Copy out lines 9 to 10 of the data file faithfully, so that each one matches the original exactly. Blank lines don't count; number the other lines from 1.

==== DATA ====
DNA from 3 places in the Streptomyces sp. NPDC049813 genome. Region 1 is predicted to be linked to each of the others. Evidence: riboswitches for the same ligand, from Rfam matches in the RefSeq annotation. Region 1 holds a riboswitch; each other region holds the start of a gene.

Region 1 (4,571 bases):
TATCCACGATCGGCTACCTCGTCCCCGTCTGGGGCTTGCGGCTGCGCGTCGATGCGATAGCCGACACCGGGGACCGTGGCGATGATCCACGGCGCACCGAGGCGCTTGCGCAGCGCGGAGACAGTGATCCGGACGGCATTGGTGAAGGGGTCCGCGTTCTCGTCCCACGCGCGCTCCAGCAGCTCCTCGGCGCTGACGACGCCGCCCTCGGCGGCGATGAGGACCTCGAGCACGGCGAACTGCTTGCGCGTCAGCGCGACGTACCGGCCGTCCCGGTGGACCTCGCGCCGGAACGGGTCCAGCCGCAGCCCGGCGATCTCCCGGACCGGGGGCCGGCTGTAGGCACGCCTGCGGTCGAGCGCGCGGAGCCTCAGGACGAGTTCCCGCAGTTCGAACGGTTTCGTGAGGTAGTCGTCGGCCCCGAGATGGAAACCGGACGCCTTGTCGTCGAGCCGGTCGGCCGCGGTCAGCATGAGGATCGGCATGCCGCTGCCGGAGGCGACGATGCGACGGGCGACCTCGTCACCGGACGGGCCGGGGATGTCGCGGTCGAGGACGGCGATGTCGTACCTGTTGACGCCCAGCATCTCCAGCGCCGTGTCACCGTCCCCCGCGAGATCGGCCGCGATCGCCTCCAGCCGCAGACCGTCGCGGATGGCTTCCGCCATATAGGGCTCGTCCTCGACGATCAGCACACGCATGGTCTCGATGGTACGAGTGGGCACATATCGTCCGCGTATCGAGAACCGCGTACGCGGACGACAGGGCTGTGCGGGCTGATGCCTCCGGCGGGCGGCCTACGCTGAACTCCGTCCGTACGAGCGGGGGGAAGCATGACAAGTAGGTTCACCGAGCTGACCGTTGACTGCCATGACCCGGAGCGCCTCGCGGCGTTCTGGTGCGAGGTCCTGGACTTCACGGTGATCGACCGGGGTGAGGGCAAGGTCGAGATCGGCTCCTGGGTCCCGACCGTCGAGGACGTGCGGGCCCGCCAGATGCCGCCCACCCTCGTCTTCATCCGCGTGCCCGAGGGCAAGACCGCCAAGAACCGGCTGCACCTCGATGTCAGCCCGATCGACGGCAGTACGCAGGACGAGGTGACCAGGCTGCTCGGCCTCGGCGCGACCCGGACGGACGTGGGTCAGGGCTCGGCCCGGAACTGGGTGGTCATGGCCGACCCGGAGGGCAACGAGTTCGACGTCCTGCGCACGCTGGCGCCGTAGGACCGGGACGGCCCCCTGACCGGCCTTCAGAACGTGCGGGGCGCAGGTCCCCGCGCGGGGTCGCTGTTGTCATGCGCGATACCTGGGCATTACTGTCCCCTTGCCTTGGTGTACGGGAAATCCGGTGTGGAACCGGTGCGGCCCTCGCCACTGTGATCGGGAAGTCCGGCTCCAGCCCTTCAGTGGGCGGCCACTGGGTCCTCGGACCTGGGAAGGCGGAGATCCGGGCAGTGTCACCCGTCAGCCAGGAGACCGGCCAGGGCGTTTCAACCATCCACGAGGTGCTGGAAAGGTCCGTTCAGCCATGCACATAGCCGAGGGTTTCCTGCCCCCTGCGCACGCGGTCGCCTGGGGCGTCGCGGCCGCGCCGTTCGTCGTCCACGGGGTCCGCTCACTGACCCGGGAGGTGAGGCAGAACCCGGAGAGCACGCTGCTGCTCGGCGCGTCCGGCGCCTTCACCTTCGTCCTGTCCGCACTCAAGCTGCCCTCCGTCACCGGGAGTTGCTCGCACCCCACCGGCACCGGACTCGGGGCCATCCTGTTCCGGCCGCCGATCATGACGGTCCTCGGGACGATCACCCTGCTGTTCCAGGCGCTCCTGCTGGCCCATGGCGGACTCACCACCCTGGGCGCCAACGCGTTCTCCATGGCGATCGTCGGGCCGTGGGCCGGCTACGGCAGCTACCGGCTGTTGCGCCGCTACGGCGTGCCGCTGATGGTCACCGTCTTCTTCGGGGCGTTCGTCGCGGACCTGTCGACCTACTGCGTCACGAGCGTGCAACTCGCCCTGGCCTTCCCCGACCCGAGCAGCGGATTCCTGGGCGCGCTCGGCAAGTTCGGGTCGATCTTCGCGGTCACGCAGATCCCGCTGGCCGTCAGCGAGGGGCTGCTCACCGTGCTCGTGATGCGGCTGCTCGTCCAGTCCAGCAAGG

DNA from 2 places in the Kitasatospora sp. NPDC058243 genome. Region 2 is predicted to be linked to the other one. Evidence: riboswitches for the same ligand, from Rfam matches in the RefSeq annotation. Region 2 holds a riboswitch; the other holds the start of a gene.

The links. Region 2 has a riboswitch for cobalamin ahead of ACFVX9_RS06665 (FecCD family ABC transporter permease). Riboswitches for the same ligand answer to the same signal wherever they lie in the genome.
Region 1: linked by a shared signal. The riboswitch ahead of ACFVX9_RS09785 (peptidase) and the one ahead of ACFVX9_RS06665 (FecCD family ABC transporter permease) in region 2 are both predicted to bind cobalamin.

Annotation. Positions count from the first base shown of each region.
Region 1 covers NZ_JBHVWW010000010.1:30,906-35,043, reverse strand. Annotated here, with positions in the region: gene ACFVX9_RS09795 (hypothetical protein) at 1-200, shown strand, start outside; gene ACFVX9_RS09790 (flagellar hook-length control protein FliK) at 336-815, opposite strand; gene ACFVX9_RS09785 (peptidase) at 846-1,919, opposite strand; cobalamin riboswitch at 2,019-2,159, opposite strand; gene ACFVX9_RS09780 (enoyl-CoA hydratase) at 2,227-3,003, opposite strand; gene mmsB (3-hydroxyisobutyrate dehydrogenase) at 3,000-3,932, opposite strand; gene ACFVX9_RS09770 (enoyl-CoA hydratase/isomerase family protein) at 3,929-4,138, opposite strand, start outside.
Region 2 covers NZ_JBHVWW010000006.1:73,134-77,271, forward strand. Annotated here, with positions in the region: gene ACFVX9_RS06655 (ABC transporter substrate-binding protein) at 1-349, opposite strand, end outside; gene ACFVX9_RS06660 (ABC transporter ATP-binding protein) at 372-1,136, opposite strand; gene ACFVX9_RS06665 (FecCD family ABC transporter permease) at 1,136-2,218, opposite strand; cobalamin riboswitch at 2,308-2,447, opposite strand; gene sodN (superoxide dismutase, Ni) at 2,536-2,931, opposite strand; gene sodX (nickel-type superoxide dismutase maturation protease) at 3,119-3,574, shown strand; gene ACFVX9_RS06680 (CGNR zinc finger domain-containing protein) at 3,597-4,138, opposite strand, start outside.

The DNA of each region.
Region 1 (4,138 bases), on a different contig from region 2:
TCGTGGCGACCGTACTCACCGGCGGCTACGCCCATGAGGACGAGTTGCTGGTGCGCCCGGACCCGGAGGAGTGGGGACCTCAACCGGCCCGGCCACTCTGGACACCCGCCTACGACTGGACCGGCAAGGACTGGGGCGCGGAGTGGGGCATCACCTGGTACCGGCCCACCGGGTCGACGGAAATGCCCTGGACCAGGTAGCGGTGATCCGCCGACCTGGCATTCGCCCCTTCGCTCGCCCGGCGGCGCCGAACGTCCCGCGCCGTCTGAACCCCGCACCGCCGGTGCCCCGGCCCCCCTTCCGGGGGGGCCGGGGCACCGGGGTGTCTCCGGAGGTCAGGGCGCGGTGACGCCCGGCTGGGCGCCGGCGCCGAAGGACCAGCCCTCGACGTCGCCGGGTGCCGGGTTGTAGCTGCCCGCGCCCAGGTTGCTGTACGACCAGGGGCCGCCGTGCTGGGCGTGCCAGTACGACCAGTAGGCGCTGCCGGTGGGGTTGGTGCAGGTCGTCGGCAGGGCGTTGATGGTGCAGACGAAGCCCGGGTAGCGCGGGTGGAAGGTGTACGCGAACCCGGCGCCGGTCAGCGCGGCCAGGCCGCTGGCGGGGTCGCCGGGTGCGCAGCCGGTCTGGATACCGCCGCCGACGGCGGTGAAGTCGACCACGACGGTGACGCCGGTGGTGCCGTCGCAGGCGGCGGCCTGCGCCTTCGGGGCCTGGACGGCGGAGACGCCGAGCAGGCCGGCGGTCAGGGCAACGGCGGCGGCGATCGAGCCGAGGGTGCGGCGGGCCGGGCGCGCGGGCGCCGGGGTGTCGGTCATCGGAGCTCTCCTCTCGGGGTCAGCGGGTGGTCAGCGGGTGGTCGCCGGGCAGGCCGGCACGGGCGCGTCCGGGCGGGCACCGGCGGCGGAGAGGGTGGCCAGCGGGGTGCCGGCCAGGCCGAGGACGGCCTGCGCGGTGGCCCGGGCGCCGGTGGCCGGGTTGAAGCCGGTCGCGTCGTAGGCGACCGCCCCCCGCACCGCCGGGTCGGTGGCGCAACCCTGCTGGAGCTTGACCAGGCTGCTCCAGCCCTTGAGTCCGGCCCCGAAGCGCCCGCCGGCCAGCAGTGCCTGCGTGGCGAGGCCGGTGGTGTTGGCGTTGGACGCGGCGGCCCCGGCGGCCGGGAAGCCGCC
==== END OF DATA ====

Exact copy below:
Region 2 covers NZ_JBHVWW010000006.1:73,134-77,271, forward strand. Annotated here, with positions in the region: gene ACFVX9_RS06655 (ABC transporter substrate-binding protein) at 1-349, opposite strand, end outside; gene ACFVX9_RS06660 (ABC transporter ATP-binding protein) at 372-1,136, opposite strand; gene ACFVX9_RS06665 (FecCD family ABC transporter permease) at 1,136-2,218, opposite strand; cobalamin riboswitch at 2,308-2,447, opposite strand; gene sodN (superoxide dismutase, Ni) at 2,536-2,931, opposite strand; gene sodX (nickel-type superoxide dismutase maturation protease) at 3,119-3,574, shown strand; gene ACFVX9_RS06680 (CGNR zinc finger domain-containing protein) at 3,597-4,138, opposite strand, start outside.

The DNA of each region.